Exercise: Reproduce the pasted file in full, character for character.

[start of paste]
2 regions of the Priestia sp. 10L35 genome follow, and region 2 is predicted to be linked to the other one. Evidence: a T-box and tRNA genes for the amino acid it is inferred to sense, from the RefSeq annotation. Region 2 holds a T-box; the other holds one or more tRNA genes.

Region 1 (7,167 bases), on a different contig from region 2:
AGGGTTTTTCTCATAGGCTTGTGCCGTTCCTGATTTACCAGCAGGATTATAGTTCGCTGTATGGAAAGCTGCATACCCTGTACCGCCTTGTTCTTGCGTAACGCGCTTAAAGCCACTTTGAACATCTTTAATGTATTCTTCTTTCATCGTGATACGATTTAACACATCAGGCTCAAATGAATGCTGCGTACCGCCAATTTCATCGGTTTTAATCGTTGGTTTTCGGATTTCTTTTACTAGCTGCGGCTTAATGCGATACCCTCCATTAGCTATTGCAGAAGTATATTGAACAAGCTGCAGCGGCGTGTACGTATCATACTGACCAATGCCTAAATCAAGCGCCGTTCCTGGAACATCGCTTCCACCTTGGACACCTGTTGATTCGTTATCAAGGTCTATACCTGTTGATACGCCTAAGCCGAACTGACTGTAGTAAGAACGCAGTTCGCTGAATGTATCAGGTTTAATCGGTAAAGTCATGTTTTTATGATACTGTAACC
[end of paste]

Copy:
2 regions of the Priestia sp. 10L35 genome follow, and region 2 is predicted to be linked to the other one. Evidence: a T-box and tRNA genes for the amino acid it is inferred to sense, from the RefSeq annotation. Region 2 holds a T-box; the other holds one or more tRNA genes.

Region 1 (7,167 bases), on a different contig from region 2:
AGGGTTTTTCTCATAGGCTTGTGCCGTTCCTGATTTACCAGCAGGATTATAGTTCGCTGTATGGAAAGCTGCATACCCTGTACCGCCTTGTTCTTGCGTAACGCGCTTAAAGCCACTTTGAACATCTTTAATGTATTCTTCTTTCATCGTGATACGATTTAACACATCAGGCTCAAATGAATGCTGCGTACCGCCAATTTCATCGGTTTTAATCGTTGGTTTTCGGATTTCTTTTACTAGCTGCGGCTTAATGCGATACCCTCCATTAGCTATTGCAGAAGTATATTGAACAAGCTGCAGCGGCGTGTACGTATCATACTGACCAATGCCTAAATCAAGCGCCGTTCCTGGAACATCGCTTCCACCTTGGACACCTGTTGATTCGTTATCAAGGTCTATACCTGTTGATACGCCTAAGCCGAACTGACTGTAGTAAGAACGCAGTTCGCTGAATGTATCAGGTTTAATCGGTAAAGTCATGTTTTTATGATACTGTAACC